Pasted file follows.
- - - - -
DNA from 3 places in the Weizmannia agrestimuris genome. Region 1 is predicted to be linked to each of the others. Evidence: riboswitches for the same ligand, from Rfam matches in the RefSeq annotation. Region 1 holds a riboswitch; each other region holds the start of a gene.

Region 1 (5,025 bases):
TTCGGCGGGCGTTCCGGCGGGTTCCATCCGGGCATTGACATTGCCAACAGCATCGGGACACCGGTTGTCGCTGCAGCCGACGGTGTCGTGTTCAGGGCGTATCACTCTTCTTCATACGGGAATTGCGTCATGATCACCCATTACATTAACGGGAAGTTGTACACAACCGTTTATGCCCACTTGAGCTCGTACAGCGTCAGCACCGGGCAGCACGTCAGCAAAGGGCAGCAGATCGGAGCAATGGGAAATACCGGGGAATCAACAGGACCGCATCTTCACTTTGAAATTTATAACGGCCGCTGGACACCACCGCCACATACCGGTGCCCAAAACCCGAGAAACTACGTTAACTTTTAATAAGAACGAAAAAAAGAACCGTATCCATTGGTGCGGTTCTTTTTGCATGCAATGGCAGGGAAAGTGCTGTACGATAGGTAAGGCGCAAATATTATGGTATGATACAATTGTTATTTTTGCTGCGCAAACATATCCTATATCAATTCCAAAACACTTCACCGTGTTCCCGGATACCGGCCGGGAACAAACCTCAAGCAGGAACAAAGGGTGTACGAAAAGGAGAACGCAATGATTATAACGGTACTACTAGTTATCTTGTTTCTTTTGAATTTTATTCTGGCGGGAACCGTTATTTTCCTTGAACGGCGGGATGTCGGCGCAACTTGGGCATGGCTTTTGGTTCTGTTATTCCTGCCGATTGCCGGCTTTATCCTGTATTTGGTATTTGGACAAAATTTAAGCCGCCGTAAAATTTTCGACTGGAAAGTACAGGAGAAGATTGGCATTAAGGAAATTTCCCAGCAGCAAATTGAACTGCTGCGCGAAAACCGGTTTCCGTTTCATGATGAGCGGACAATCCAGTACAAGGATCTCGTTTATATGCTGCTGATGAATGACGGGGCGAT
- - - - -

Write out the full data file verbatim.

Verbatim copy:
DNA from 3 places in the Weizmannia agrestimuris genome. Region 1 is predicted to be linked to each of the others. Evidence: riboswitches for the same ligand, from Rfam matches in the RefSeq annotation. Region 1 holds a riboswitch; each other region holds the start of a gene.

Region 1 (5,025 bases):
TTCGGCGGGCGTTCCGGCGGGTTCCATCCGGGCATTGACATTGCCAACAGCATCGGGACACCGGTTGTCGCTGCAGCCGACGGTGTCGTGTTCAGGGCGTATCACTCTTCTTCATACGGGAATTGCGTCATGATCACCCATTACATTAACGGGAAGTTGTACACAACCGTTTATGCCCACTTGAGCTCGTACAGCGTCAGCACCGGGCAGCACGTCAGCAAAGGGCAGCAGATCGGAGCAATGGGAAATACCGGGGAATCAACAGGACCGCATCTTCACTTTGAAATTTATAACGGCCGCTGGACACCACCGCCACATACCGGTGCCCAAAACCCGAGAAACTACGTTAACTTTTAATAAGAACGAAAAAAAGAACCGTATCCATTGGTGCGGTTCTTTTTGCATGCAATGGCAGGGAAAGTGCTGTACGATAGGTAAGGCGCAAATATTATGGTATGATACAATTGTTATTTTTGCTGCGCAAACATATCCTATATCAATTCCAAAACACTTCACCGTGTTCCCGGATACCGGCCGGGAACAAACCTCAAGCAGGAACAAAGGGTGTACGAAAAGGAGAACGCAATGATTATAACGGTACTACTAGTTATCTTGTTTCTTTTGAATTTTATTCTGGCGGGAACCGTTATTTTCCTTGAACGGCGGGATGTCGGCGCAACTTGGGCATGGCTTTTGGTTCTGTTATTCCTGCCGATTGCCGGCTTTATCCTGTATTTGGTATTTGGACAAAATTTAAGCCGCCGTAAAATTTTCGACTGGAAAGTACAGGAGAAGATTGGCATTAAGGAAATTTCCCAGCAGCAAATTGAACTGCTGCGCGAAAACCGGTTTCCGTTTCATGATGAGCGGACAATCCAGTACAAGGATCTCGTTTATATGCTGCTGATGAATGACGGGGCGAT